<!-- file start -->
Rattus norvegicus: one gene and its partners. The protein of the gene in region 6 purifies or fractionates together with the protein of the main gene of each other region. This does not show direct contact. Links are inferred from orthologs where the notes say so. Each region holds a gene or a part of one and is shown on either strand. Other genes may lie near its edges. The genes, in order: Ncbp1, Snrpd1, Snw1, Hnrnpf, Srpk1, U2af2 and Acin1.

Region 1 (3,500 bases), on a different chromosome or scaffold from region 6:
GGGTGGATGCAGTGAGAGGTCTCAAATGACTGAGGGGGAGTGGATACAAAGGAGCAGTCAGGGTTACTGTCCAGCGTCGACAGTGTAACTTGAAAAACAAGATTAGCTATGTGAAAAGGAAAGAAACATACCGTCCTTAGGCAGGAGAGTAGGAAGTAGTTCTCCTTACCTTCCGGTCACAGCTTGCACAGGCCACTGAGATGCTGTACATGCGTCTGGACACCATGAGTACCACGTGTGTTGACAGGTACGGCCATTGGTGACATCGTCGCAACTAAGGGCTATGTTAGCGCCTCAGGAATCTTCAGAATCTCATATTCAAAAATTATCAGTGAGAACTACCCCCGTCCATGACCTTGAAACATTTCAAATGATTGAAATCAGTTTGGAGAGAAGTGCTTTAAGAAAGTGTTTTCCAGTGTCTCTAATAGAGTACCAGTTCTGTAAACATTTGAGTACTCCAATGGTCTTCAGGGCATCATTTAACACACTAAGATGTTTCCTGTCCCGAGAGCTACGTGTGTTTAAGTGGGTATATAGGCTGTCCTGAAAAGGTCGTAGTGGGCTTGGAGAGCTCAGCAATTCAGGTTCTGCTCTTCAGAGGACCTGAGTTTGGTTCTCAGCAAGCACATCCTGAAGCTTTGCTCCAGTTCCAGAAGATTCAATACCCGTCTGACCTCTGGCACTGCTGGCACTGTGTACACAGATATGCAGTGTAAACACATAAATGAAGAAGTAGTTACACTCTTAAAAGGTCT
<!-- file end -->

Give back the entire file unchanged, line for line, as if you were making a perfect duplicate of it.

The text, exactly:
Rattus norvegicus: one gene and its partners. The protein of the gene in region 6 purifies or fractionates together with the protein of the main gene of each other region. This does not show direct contact. Links are inferred from orthologs where the notes say so. Each region holds a gene or a part of one and is shown on either strand. Other genes may lie near its edges. The genes, in order: Ncbp1, Snrpd1, Snw1, Hnrnpf, Srpk1, U2af2 and Acin1.

Region 1 (3,500 bases), on a different chromosome or scaffold from region 6:
GGGTGGATGCAGTGAGAGGTCTCAAATGACTGAGGGGGAGTGGATACAAAGGAGCAGTCAGGGTTACTGTCCAGCGTCGACAGTGTAACTTGAAAAACAAGATTAGCTATGTGAAAAGGAAAGAAACATACCGTCCTTAGGCAGGAGAGTAGGAAGTAGTTCTCCTTACCTTCCGGTCACAGCTTGCACAGGCCACTGAGATGCTGTACATGCGTCTGGACACCATGAGTACCACGTGTGTTGACAGGTACGGCCATTGGTGACATCGTCGCAACTAAGGGCTATGTTAGCGCCTCAGGAATCTTCAGAATCTCATATTCAAAAATTATCAGTGAGAACTACCCCCGTCCATGACCTTGAAACATTTCAAATGATTGAAATCAGTTTGGAGAGAAGTGCTTTAAGAAAGTGTTTTCCAGTGTCTCTAATAGAGTACCAGTTCTGTAAACATTTGAGTACTCCAATGGTCTTCAGGGCATCATTTAACACACTAAGATGTTTCCTGTCCCGAGAGCTACGTGTGTTTAAGTGGGTATATAGGCTGTCCTGAAAAGGTCGTAGTGGGCTTGGAGAGCTCAGCAATTCAGGTTCTGCTCTTCAGAGGACCTGAGTTTGGTTCTCAGCAAGCACATCCTGAAGCTTTGCTCCAGTTCCAGAAGATTCAATACCCGTCTGACCTCTGGCACTGCTGGCACTGTGTACACAGATATGCAGTGTAAACACATAAATGAAGAAGTAGTTACACTCTTAAAAGGTCT